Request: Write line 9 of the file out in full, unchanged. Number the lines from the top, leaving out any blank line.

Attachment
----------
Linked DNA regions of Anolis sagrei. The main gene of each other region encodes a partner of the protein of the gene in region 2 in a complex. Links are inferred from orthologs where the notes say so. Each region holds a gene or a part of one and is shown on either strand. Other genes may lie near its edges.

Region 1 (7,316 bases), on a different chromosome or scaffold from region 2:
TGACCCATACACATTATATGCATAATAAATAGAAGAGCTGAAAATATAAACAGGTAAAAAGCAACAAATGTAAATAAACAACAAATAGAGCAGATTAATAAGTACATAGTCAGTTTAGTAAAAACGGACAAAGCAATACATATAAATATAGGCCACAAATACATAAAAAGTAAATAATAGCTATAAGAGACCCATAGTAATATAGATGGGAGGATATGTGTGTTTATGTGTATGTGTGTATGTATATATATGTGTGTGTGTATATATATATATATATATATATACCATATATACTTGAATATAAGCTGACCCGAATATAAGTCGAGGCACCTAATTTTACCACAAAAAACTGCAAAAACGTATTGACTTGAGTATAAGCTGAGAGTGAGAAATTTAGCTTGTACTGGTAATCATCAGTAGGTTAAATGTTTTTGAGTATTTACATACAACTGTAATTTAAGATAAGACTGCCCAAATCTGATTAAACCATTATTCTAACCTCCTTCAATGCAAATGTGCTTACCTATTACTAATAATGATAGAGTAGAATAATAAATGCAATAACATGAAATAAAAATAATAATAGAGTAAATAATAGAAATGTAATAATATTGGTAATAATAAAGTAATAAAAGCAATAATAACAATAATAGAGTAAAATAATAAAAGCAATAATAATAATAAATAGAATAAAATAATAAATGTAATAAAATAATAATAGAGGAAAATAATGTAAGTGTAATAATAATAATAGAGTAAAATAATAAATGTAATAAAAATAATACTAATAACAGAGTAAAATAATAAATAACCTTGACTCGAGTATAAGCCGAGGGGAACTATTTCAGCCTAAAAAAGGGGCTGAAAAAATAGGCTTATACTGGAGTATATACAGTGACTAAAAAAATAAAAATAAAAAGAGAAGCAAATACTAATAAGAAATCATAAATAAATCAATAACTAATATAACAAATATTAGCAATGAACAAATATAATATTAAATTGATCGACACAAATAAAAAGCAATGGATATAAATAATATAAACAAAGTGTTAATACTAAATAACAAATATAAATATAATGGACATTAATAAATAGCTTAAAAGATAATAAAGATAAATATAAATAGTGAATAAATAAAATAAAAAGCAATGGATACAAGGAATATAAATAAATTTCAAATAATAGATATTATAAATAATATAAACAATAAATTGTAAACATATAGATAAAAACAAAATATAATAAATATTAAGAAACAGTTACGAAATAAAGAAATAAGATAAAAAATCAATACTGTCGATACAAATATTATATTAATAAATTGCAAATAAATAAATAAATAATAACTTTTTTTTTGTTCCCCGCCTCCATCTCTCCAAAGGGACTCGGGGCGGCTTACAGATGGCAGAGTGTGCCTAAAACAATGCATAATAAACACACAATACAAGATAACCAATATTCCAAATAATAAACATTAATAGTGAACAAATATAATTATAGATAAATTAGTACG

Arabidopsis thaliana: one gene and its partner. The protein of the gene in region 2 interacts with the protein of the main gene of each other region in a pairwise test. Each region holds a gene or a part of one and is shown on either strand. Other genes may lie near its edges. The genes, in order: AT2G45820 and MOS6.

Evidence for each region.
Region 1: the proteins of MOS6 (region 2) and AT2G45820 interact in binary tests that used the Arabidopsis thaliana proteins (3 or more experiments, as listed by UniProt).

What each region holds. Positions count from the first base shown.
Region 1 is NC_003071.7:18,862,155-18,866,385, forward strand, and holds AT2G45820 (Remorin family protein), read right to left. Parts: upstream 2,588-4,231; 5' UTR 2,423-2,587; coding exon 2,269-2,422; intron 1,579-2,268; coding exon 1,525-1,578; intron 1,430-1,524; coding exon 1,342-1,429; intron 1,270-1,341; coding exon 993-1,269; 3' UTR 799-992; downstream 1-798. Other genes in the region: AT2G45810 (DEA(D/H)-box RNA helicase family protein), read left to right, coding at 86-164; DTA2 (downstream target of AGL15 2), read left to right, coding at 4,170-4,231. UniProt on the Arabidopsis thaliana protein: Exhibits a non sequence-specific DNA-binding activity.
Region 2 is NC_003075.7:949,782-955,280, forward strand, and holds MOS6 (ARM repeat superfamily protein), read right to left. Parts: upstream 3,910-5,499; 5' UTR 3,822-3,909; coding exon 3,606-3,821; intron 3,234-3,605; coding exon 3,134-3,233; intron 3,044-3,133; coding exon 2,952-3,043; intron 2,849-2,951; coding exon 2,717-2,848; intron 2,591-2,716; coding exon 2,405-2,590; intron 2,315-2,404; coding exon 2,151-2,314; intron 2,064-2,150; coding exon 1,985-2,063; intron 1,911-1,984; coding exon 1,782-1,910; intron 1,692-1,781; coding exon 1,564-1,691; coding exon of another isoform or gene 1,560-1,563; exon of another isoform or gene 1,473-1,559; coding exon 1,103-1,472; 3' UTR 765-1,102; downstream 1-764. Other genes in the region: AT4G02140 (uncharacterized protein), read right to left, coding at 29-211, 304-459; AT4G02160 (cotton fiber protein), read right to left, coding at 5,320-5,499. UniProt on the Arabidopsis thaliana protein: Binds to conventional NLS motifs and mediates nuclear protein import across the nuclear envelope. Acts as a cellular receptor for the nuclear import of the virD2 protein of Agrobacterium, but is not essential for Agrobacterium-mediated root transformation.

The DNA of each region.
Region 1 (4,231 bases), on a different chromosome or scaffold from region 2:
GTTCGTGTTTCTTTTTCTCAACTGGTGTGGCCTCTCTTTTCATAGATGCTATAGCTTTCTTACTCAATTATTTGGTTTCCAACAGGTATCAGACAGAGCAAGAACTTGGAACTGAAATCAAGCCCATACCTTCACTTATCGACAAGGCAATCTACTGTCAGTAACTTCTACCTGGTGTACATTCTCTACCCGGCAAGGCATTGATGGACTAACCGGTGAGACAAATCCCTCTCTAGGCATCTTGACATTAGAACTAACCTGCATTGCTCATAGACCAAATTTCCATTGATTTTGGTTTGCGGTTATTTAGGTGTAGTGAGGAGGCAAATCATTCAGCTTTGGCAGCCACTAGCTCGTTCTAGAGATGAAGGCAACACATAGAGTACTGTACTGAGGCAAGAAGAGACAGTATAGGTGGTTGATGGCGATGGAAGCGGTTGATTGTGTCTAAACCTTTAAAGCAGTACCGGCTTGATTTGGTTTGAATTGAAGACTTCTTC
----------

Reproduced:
Region 2 is NC_003075.7:949,782-955,280, forward strand, and holds MOS6 (ARM repeat superfamily protein), read right to left. Parts: upstream 3,910-5,499; 5' UTR 3,822-3,909; coding exon 3,606-3,821; intron 3,234-3,605; coding exon 3,134-3,233; intron 3,044-3,133; coding exon 2,952-3,043; intron 2,849-2,951; coding exon 2,717-2,848; intron 2,591-2,716; coding exon 2,405-2,590; intron 2,315-2,404; coding exon 2,151-2,314; intron 2,064-2,150; coding exon 1,985-2,063; intron 1,911-1,984; coding exon 1,782-1,910; intron 1,692-1,781; coding exon 1,564-1,691; coding exon of another isoform or gene 1,560-1,563; exon of another isoform or gene 1,473-1,559; coding exon 1,103-1,472; 3' UTR 765-1,102; downstream 1-764. Other genes in the region: AT4G02140 (uncharacterized protein), read right to left, coding at 29-211, 304-459; AT4G02160 (cotton fiber protein), read right to left, coding at 5,320-5,499. UniProt on the Arabidopsis thaliana protein: Binds to conventional NLS motifs and mediates nuclear protein import across the nuclear envelope. Acts as a cellular receptor for the nuclear import of the virD2 protein of Agrobacterium, but is not essential for Agrobacterium-mediated root transformation.